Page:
Last year, market research publication Kalorama Information predicted the CT market, which was already valued at nearly $5 billion globally, would be the fastest growing segment among all medical imaging systems.
New scanners on the market are providing higher image quality with faster acquisition time, driving demand among cardiology and oncology departments. The systems are being packaged with new and improved applications to simplify the exam process and radiation dose optimization technology to ensure patients are being imaged in the safest and most efficient ways possible.
“Most partial CT scans take just seconds, and a full scan of the entire body can be completed in about a half hour,” said Bruce Carlson, publisher of Kalorama Information. “The CT scan can record images of bone, soft tissue and blood vessels simultaneously, offering advantages over standard X-rays.”
As artificial intelligence (AI) gains ground in the medical imaging sector, CT systems are poised to do more with less. For Carlson, the convergence of machine learning and CT is one of several AI-related topics he plans to examine more thoroughly in the coming year.
“Due to the digital and representative ‘computed’ nature of CT – [the fact that it’s] not merely an image, but actually created from the imaging process – it lends itself to mathematical interpretation,” he said. “After all, it is created by math, so it's logical to think a computer could read it as well as an eye.”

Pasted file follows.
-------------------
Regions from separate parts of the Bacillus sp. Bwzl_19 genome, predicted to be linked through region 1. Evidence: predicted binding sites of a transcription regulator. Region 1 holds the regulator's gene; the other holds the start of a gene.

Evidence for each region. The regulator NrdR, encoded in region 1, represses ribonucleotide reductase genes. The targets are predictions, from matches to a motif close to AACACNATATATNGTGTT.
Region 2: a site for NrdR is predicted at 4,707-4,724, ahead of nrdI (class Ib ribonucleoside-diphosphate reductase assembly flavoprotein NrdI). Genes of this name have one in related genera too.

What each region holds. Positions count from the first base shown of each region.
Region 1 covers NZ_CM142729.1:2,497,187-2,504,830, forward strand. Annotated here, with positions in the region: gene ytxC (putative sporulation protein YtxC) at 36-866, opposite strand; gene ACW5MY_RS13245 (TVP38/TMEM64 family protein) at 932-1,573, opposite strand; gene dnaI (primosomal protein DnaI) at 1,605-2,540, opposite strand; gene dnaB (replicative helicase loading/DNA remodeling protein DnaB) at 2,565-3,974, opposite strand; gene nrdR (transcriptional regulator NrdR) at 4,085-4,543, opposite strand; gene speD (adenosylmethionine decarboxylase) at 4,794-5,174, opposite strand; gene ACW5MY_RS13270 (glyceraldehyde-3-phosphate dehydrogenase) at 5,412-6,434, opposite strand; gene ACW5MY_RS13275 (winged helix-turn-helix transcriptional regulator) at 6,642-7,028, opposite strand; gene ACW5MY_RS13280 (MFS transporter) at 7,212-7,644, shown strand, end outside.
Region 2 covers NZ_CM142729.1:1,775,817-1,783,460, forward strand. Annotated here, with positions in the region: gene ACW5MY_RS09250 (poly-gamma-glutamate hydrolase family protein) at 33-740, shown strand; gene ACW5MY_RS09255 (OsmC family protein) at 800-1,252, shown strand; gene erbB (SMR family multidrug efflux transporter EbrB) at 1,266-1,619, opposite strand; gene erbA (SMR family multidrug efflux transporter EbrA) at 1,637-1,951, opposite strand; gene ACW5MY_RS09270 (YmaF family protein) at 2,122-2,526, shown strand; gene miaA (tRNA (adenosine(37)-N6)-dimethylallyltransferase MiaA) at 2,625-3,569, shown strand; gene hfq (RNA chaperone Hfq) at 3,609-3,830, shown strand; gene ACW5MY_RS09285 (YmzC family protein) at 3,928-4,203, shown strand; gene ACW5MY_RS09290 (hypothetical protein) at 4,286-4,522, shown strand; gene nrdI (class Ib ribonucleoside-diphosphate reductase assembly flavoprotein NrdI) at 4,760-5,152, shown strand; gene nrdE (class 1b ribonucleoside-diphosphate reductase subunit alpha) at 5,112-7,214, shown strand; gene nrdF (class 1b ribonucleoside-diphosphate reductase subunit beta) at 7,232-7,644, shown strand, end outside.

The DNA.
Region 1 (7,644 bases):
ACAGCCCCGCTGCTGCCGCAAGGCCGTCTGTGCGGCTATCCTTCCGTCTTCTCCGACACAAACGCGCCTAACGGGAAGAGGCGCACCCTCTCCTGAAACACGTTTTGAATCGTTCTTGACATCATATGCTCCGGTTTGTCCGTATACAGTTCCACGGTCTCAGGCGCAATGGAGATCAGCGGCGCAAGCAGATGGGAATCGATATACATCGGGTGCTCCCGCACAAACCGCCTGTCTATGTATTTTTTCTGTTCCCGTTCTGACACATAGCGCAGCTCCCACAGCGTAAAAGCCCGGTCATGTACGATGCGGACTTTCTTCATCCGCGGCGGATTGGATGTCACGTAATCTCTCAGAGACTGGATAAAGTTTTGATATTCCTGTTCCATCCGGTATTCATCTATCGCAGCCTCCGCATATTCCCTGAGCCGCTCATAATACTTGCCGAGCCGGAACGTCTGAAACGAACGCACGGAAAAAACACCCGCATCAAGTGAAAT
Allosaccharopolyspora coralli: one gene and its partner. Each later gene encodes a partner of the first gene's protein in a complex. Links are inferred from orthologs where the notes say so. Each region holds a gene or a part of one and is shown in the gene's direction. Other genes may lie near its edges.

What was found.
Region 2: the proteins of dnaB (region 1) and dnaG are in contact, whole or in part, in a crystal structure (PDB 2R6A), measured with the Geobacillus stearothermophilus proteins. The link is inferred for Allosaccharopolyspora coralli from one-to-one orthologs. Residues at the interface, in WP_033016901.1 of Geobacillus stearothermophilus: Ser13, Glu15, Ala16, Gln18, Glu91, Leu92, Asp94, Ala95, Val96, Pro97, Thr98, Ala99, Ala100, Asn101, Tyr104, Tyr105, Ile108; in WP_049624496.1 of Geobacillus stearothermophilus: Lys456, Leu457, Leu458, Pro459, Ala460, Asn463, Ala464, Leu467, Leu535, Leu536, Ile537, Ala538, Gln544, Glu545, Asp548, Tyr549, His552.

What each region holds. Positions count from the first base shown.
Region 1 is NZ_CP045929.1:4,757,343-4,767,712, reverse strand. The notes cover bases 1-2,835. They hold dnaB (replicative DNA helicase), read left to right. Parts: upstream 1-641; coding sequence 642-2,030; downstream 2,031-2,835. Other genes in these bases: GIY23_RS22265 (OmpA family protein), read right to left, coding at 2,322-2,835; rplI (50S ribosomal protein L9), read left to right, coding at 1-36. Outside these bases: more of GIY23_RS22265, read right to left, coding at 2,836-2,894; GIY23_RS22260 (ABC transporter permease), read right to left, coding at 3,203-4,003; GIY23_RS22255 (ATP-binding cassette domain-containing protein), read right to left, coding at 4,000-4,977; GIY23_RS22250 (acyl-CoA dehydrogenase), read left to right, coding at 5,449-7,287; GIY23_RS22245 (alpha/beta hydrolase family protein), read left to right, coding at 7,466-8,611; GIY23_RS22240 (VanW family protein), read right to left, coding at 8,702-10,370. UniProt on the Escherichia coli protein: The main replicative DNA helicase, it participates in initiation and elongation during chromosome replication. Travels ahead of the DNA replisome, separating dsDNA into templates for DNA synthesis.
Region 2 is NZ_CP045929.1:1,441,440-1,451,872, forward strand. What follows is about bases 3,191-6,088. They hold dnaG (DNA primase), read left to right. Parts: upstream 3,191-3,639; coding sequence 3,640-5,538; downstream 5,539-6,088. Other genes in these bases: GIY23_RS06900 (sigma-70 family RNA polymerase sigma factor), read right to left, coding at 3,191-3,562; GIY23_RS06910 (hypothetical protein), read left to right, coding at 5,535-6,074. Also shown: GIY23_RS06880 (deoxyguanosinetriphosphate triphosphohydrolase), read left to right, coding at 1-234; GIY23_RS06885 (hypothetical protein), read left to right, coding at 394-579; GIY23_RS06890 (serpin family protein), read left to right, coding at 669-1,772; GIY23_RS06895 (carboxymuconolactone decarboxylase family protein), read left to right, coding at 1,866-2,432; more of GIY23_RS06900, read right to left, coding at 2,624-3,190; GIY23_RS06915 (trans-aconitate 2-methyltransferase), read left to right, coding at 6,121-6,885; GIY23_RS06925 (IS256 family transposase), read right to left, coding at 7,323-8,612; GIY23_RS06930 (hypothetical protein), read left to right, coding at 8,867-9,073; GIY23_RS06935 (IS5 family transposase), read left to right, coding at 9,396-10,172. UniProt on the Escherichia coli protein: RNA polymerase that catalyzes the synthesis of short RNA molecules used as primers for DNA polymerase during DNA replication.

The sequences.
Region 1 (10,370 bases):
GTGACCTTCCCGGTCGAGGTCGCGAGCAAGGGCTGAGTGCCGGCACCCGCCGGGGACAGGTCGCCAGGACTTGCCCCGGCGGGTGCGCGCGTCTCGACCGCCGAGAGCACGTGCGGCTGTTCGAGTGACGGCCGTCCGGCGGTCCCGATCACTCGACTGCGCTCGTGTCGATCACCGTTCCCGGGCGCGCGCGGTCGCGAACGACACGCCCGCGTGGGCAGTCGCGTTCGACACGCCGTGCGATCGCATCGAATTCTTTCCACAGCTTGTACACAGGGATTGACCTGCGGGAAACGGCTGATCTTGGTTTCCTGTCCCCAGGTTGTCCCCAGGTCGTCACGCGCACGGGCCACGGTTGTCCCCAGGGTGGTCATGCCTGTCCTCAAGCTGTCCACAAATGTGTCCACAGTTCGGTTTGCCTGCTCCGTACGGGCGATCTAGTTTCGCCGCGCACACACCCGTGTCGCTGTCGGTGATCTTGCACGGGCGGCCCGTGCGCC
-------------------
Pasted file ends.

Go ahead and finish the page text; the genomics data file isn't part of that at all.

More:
Seeing results with AI
One company that has found early success forging inroads into AI with CT is Aidoc, an Israel-based startup that launched the world’s first AI-powered full-body solution for CT analysis in February. The tool is designed to help radiologists identify medically significant abnormalities throughout the body including the head, c-spine, chest and abdomen.
Unlike on-demand solutions that clinicians have to access through a separate interface, the Aidoc system is readily available to highlight urgent cases as they enter a clinician’s worklist.
“Our AI is always on in the background, ensuring that the radiologist gets the value directly in their work environment,” said Elad Walach, CEO of Aidoc. “It really enhances the radiologist's peace of mind knowing we are there for them.”
The Aidoc Full Body Solution has already been deployed in more than 50 hospitals worldwide. Two days after it was deployed at a university hospital in the U.S., Walach said it flagged a patient with an intracranial hemorrhage who needed urgent treatment.
“This patient would have been released home and only looked at the day after [because of] this site's workflow,” said Walach. “Instead, the radiologists were able to reach him on time, and make sure he gets admitted on the spot.”
Aidoc is not the only group doing work in this field. For example, a research team at Icahn School of Medicine at Mount Sinai in New York has developed AI software for CT that can identify stroke, hemorrhage and other neurological problems in 1.2 seconds. Another team at the University of Central Florida’s Computer Vision Research Center is developing an AI solution that can detect tiny masses of lung cancer in CT scans, and that’s just the tip of the iceberg.
CT scan generated with a Canon
CT to plan a TAVR procedure
With all these computer algorithms poised to enhance the way scans are read, there has been a lot of talk about what this will mean for the role of radiologists in the future. Most experts agree that imaging providers should not worry about being displaced by AI, but need to become comfortable with the new technology so that it can serve them in their efforts to become more efficient.
“Radiology is the most data-driven field in medicine and the majority of radiologists I speak to realize that AI solutions are here to help,” said Walach. “AI has the ability to sift through the growing piles of data and help radiologists make decisions faster and more accurately.”
One facility’s experience with LDCT lung cancer screening